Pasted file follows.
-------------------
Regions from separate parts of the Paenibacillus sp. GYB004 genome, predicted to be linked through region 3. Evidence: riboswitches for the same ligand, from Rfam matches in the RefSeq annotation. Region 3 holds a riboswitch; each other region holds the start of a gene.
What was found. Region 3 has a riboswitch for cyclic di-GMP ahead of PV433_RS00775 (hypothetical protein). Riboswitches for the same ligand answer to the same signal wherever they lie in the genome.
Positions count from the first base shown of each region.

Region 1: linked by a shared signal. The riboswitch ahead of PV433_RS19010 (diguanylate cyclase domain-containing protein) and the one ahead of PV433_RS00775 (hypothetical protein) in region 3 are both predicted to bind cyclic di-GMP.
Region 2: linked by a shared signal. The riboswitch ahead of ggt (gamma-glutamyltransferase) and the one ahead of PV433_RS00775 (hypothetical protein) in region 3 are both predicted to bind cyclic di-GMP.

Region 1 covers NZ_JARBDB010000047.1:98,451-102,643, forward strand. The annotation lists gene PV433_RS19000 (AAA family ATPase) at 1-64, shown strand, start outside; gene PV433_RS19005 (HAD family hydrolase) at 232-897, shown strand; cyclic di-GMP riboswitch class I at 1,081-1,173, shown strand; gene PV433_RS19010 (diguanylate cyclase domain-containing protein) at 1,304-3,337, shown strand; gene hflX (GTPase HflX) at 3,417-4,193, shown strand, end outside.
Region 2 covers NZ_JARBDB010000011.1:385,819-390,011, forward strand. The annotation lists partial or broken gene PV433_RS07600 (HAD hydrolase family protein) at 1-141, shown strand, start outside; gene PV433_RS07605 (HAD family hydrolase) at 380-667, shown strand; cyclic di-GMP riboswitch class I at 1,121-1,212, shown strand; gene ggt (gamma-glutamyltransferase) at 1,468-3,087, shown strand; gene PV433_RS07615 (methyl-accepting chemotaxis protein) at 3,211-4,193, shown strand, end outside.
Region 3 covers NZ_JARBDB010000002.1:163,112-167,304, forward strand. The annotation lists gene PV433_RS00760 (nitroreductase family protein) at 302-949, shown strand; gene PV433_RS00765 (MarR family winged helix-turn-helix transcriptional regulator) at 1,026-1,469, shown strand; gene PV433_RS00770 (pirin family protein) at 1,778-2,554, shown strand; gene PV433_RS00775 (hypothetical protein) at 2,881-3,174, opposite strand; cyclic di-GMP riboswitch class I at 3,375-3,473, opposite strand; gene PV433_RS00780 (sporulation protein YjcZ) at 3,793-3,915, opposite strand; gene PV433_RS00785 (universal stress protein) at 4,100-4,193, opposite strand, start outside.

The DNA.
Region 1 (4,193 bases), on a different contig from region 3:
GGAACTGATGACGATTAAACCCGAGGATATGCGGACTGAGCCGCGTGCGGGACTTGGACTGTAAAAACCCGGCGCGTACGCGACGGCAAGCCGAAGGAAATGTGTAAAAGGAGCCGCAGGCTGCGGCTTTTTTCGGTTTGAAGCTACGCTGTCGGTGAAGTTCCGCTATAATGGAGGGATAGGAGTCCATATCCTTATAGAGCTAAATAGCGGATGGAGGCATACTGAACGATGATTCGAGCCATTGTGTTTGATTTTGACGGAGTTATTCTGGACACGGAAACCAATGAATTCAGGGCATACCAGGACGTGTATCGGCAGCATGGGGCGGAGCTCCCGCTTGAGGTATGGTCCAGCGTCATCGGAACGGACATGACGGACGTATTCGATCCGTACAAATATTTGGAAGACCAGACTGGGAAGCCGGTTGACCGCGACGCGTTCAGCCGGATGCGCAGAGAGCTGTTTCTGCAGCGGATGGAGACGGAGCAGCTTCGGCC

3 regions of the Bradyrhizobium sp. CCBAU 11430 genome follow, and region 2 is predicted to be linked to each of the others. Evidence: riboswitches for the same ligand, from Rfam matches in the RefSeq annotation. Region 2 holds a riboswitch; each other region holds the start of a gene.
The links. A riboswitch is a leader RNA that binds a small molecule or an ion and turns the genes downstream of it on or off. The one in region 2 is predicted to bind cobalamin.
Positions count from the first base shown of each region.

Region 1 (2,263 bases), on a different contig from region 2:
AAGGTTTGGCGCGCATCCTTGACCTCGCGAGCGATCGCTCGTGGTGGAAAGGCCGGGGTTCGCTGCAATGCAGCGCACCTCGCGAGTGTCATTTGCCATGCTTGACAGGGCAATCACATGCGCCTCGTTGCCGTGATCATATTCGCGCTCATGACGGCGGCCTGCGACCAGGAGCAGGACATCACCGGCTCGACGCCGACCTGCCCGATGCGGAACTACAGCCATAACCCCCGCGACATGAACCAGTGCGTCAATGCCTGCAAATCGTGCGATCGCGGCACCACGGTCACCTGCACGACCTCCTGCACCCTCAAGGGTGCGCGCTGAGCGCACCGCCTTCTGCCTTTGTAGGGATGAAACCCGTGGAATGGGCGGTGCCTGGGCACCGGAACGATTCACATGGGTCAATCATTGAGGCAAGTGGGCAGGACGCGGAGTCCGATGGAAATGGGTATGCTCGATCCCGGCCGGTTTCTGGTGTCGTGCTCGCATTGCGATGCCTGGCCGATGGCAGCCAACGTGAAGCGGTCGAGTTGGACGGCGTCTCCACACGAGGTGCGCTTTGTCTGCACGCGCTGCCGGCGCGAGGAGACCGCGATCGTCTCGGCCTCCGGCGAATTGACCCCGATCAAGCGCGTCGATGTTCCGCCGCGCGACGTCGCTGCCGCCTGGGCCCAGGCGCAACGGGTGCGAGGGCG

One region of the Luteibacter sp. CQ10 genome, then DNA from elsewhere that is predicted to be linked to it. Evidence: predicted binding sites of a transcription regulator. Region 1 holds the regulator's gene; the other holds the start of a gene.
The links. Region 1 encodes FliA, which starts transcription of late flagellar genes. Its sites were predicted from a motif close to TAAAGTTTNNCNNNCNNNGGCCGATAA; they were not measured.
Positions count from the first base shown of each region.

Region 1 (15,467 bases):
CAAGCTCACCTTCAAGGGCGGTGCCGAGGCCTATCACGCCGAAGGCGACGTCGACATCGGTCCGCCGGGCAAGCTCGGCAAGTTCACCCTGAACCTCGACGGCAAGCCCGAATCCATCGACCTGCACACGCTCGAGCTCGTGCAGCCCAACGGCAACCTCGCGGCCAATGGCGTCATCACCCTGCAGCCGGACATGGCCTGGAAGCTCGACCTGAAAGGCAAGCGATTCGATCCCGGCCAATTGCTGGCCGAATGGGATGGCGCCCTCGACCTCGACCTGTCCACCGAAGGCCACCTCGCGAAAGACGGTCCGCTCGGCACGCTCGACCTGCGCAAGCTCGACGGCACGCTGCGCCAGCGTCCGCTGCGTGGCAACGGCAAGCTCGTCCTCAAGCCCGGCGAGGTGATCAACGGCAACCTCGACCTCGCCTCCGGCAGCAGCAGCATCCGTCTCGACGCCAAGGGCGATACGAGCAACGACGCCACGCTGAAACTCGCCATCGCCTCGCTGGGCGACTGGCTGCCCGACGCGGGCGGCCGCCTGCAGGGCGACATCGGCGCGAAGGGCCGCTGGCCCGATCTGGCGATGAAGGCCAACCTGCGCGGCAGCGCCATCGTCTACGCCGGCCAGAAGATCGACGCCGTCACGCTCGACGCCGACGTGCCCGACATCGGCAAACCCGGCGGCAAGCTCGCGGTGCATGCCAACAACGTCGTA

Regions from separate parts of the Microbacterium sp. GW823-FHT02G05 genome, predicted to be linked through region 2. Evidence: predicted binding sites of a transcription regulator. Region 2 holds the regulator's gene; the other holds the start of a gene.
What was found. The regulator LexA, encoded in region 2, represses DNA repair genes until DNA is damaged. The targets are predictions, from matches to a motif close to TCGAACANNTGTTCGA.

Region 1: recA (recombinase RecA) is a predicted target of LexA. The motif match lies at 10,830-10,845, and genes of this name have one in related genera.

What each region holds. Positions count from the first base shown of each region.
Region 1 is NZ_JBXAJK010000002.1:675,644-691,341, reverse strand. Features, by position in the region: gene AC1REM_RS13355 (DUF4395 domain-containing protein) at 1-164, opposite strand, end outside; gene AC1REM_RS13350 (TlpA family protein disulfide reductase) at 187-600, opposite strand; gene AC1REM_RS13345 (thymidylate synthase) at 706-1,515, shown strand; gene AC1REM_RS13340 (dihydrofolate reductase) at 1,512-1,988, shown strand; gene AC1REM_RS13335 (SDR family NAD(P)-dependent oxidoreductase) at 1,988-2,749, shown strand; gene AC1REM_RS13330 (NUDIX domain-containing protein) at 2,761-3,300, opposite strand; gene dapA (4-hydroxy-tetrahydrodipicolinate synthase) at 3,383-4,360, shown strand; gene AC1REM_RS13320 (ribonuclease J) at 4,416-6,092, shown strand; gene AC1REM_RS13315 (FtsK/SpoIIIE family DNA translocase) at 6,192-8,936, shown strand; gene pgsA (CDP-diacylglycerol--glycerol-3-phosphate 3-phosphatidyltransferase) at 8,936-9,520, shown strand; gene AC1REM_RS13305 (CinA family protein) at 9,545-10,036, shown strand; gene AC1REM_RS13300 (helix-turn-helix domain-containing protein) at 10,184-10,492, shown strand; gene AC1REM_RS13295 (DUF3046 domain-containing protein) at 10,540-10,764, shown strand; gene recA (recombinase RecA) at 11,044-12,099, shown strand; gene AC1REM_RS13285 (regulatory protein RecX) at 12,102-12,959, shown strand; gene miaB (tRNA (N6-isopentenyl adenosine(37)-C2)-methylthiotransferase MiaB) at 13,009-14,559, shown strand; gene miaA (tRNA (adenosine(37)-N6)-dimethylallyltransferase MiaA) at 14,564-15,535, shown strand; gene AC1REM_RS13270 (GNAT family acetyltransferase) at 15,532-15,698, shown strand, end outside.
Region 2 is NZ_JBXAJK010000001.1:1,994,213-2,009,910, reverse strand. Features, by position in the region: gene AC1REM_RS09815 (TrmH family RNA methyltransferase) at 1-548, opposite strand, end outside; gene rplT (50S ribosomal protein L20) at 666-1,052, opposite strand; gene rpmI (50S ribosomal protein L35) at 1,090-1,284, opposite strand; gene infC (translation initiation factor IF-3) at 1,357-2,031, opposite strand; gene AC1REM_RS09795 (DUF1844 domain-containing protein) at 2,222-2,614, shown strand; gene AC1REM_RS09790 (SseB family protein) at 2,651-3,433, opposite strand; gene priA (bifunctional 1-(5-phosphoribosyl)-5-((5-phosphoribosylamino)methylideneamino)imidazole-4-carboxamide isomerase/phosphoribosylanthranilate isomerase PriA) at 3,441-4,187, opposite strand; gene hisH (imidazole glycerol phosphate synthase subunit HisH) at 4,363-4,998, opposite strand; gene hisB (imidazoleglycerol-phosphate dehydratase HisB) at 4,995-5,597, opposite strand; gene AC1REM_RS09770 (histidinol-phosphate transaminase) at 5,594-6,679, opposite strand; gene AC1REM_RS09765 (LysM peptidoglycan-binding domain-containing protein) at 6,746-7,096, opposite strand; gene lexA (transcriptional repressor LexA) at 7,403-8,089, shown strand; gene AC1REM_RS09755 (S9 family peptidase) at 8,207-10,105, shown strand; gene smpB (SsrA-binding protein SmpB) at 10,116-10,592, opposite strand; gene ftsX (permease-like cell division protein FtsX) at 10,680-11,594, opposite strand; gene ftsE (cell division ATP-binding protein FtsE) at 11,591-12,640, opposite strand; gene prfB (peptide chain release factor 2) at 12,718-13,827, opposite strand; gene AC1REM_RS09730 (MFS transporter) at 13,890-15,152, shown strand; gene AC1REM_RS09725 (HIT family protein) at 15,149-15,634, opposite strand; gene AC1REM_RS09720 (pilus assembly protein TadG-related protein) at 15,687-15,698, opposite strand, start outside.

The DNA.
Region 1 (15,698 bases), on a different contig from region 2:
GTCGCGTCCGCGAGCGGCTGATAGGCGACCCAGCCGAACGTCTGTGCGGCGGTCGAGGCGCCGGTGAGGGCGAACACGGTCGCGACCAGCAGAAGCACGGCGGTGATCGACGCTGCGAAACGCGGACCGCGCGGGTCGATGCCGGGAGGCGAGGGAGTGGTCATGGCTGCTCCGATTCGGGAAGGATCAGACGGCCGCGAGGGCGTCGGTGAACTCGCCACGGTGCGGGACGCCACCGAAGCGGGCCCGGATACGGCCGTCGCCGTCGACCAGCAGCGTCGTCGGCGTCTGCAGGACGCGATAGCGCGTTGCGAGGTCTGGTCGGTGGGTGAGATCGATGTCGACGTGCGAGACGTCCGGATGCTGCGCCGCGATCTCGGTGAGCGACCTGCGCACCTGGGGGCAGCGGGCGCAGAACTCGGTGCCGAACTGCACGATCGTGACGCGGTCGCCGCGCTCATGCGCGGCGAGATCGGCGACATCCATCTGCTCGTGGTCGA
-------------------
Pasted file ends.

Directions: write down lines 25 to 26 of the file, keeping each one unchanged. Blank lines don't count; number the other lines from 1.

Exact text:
What each region holds. Positions count from the first base shown of each region.
Region 1 is NZ_JBXAJK010000002.1:675,644-691,341, reverse strand. Features, by position in the region: gene AC1REM_RS13355 (DUF4395 domain-containing protein) at 1-164, opposite strand, end outside; gene AC1REM_RS13350 (TlpA family protein disulfide reductase) at 187-600, opposite strand; gene AC1REM_RS13345 (thymidylate synthase) at 706-1,515, shown strand; gene AC1REM_RS13340 (dihydrofolate reductase) at 1,512-1,988, shown strand; gene AC1REM_RS13335 (SDR family NAD(P)-dependent oxidoreductase) at 1,988-2,749, shown strand; gene AC1REM_RS13330 (NUDIX domain-containing protein) at 2,761-3,300, opposite strand; gene dapA (4-hydroxy-tetrahydrodipicolinate synthase) at 3,383-4,360, shown strand; gene AC1REM_RS13320 (ribonuclease J) at 4,416-6,092, shown strand; gene AC1REM_RS13315 (FtsK/SpoIIIE family DNA translocase) at 6,192-8,936, shown strand; gene pgsA (CDP-diacylglycerol--glycerol-3-phosphate 3-phosphatidyltransferase) at 8,936-9,520, shown strand; gene AC1REM_RS13305 (CinA family protein) at 9,545-10,036, shown strand; gene AC1REM_RS13300 (helix-turn-helix domain-containing protein) at 10,184-10,492, shown strand; gene AC1REM_RS13295 (DUF3046 domain-containing protein) at 10,540-10,764, shown strand; gene recA (recombinase RecA) at 11,044-12,099, shown strand; gene AC1REM_RS13285 (regulatory protein RecX) at 12,102-12,959, shown strand; gene miaB (tRNA (N6-isopentenyl adenosine(37)-C2)-methylthiotransferase MiaB) at 13,009-14,559, shown strand; gene miaA (tRNA (adenosine(37)-N6)-dimethylallyltransferase MiaA) at 14,564-15,535, shown strand; gene AC1REM_RS13270 (GNAT family acetyltransferase) at 15,532-15,698, shown strand, end outside.